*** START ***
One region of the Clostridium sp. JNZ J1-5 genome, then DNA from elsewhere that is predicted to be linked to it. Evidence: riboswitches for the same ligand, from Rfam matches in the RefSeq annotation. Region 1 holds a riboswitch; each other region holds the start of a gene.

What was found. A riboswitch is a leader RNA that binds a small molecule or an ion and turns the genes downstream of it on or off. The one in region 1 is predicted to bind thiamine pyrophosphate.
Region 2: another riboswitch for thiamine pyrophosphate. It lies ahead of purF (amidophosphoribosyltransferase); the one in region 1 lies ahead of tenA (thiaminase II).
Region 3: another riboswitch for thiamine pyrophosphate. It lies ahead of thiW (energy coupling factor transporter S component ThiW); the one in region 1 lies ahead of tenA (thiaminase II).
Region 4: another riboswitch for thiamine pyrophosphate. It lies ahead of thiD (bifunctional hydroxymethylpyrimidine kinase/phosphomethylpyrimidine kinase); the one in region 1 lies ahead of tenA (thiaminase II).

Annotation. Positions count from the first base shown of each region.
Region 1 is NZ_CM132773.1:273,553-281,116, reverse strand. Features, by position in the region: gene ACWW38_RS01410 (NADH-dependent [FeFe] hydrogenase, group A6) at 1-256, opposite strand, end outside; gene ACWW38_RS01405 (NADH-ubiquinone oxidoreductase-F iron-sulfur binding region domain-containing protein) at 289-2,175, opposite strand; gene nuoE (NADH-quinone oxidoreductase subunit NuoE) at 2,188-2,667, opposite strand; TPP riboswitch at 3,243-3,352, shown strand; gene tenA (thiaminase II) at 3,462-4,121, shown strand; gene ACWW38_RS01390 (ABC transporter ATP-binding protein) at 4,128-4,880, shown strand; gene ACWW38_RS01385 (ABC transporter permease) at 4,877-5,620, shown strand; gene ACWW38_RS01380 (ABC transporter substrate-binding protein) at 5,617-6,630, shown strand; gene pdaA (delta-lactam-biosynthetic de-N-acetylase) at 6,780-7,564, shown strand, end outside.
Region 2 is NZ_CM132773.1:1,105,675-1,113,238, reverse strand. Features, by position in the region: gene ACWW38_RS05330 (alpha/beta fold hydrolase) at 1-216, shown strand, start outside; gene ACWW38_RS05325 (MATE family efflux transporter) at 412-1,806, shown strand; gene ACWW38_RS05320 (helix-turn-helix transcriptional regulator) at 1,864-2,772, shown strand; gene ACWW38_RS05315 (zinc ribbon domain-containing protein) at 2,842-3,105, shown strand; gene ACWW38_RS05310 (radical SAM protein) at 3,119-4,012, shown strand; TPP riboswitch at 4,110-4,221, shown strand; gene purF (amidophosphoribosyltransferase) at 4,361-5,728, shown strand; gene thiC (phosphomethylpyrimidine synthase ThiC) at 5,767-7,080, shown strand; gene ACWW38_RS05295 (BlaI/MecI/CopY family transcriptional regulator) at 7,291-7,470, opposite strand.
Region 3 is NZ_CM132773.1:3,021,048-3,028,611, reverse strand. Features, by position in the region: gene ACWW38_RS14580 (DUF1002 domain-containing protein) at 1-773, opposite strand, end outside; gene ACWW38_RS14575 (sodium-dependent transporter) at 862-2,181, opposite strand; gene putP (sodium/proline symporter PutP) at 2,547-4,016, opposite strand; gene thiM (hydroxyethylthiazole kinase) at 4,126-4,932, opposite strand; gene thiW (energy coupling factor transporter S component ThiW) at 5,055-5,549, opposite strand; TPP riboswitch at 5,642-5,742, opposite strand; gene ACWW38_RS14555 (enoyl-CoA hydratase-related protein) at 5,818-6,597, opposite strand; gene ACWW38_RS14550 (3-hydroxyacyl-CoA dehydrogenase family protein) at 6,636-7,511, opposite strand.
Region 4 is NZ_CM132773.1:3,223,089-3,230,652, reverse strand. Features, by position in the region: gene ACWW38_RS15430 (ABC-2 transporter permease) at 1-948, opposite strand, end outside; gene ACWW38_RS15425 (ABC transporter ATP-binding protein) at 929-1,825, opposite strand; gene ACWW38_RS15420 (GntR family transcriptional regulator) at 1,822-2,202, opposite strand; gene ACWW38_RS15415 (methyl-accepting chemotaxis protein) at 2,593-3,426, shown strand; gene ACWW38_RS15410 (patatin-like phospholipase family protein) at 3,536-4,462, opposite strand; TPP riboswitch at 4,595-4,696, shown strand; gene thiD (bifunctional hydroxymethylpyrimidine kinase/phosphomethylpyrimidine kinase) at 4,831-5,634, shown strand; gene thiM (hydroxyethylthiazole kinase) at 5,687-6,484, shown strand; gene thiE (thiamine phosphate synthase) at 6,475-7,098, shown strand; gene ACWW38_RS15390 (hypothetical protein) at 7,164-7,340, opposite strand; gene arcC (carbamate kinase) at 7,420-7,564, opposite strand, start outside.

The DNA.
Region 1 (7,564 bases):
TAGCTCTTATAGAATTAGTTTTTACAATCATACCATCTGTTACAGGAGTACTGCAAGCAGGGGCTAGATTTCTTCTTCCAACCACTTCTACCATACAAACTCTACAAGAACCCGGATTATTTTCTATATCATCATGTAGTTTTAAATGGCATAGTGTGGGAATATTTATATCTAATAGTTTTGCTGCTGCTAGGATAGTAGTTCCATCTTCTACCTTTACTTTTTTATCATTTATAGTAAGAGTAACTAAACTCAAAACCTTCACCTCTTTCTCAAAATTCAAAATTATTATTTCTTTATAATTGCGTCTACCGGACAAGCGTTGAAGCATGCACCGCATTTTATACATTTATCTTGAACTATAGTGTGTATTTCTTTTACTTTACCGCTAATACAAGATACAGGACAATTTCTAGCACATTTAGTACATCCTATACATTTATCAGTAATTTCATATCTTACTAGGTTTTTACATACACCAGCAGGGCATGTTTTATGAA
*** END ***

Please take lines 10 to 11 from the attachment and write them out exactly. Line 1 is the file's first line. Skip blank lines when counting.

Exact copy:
Region 4 is NZ_CM132773.1:3,223,089-3,230,652, reverse strand. Features, by position in the region: gene ACWW38_RS15430 (ABC-2 transporter permease) at 1-948, opposite strand, end outside; gene ACWW38_RS15425 (ABC transporter ATP-binding protein) at 929-1,825, opposite strand; gene ACWW38_RS15420 (GntR family transcriptional regulator) at 1,822-2,202, opposite strand; gene ACWW38_RS15415 (methyl-accepting chemotaxis protein) at 2,593-3,426, shown strand; gene ACWW38_RS15410 (patatin-like phospholipase family protein) at 3,536-4,462, opposite strand; TPP riboswitch at 4,595-4,696, shown strand; gene thiD (bifunctional hydroxymethylpyrimidine kinase/phosphomethylpyrimidine kinase) at 4,831-5,634, shown strand; gene thiM (hydroxyethylthiazole kinase) at 5,687-6,484, shown strand; gene thiE (thiamine phosphate synthase) at 6,475-7,098, shown strand; gene ACWW38_RS15390 (hypothetical protein) at 7,164-7,340, opposite strand; gene arcC (carbamate kinase) at 7,420-7,564, opposite strand, start outside.

The DNA.